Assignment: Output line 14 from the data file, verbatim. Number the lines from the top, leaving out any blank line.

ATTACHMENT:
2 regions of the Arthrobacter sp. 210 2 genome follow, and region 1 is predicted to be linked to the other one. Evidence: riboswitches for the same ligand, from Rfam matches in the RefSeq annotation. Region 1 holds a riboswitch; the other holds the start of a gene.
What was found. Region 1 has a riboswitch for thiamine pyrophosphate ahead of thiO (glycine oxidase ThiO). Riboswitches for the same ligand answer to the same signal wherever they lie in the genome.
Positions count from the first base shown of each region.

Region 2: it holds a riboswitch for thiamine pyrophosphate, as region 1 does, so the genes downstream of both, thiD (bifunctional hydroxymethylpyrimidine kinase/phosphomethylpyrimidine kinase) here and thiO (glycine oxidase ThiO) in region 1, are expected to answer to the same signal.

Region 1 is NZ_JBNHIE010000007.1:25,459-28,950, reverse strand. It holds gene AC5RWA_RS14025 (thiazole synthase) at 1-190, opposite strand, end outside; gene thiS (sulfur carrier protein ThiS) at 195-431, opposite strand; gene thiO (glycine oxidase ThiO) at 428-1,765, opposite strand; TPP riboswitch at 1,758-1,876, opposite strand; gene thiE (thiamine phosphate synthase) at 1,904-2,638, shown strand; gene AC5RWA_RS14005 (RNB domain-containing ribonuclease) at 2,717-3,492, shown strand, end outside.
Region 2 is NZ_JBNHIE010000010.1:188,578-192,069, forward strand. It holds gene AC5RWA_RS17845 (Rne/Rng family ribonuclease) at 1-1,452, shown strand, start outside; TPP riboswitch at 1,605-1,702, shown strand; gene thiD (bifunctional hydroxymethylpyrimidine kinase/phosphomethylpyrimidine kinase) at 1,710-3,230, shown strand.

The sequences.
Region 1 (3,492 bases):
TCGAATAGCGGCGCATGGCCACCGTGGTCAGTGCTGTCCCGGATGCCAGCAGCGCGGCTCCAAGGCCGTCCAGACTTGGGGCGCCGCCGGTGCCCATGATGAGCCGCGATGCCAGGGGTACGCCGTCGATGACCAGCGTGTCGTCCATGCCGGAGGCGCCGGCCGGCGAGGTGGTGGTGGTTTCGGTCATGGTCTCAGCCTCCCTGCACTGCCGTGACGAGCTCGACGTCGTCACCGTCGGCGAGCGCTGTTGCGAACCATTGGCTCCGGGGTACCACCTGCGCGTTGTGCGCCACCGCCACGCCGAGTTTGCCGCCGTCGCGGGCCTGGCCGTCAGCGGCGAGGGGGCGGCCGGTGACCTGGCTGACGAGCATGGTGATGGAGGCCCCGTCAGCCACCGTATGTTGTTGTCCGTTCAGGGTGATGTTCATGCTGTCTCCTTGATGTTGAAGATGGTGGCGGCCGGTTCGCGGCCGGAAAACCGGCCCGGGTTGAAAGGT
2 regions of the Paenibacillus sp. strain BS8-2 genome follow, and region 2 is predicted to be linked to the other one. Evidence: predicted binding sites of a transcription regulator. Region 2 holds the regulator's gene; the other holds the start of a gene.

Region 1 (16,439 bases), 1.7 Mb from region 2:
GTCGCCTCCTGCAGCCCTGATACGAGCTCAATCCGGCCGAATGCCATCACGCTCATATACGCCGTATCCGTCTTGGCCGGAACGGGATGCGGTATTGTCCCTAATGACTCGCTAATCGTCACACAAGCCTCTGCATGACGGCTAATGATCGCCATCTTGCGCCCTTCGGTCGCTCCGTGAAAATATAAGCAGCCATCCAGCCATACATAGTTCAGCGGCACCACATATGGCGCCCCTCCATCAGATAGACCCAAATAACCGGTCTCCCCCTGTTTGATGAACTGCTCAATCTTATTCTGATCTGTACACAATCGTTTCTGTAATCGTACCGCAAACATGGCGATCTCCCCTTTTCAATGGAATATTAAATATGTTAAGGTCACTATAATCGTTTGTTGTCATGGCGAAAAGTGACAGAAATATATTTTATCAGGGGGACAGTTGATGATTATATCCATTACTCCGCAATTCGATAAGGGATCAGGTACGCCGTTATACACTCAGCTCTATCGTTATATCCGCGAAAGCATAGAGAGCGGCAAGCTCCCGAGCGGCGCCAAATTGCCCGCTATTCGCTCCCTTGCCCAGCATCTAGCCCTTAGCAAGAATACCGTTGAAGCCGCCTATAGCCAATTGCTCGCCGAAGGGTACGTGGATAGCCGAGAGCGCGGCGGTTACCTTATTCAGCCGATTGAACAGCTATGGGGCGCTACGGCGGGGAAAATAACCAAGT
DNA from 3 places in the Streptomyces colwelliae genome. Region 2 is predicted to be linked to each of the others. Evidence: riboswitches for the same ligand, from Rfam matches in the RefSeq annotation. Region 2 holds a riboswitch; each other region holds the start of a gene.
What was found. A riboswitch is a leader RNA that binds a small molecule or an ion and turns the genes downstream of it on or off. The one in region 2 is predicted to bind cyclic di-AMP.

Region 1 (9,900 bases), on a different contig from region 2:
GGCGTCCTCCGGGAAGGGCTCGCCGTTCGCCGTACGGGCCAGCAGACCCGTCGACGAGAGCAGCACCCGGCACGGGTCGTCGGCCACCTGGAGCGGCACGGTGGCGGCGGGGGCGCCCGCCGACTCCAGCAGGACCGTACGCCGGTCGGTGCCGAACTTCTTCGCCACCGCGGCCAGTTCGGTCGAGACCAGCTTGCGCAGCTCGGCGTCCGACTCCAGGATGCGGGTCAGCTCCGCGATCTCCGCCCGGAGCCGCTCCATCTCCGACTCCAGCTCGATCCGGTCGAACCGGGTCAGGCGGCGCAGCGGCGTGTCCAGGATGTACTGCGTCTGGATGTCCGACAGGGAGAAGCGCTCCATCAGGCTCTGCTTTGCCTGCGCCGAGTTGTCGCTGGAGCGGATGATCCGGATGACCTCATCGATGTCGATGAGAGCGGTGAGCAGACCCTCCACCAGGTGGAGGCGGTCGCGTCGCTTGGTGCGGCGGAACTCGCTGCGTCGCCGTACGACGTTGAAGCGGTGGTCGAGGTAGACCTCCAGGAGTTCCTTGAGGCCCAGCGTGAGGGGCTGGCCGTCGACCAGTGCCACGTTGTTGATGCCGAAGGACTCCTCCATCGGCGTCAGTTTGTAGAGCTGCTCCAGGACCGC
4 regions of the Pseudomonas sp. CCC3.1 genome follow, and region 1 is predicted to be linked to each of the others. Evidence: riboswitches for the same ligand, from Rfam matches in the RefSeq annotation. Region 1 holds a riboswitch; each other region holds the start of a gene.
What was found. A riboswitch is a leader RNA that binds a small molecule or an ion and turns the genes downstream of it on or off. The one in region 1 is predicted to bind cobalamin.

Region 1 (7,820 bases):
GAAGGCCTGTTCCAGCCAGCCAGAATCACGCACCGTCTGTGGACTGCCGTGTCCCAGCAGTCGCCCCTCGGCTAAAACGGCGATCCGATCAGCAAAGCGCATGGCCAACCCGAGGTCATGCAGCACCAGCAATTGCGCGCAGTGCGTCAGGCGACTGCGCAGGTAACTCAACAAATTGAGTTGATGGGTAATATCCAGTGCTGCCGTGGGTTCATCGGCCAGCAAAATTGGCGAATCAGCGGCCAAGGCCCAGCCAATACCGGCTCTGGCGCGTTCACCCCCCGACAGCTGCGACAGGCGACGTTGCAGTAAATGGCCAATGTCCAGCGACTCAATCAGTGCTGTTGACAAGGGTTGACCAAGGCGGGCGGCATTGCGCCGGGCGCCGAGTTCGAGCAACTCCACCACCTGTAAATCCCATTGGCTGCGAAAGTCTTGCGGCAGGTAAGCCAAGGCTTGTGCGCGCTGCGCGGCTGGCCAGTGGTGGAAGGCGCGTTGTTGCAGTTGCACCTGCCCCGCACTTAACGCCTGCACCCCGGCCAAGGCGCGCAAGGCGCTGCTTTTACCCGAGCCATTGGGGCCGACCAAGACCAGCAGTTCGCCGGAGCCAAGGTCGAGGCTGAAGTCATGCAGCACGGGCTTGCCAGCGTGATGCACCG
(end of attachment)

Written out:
What was found. A riboswitch is a leader RNA that binds a small molecule or an ion and turns the genes downstream of it on or off. The one in region 2 is predicted to bind cyclic di-AMP.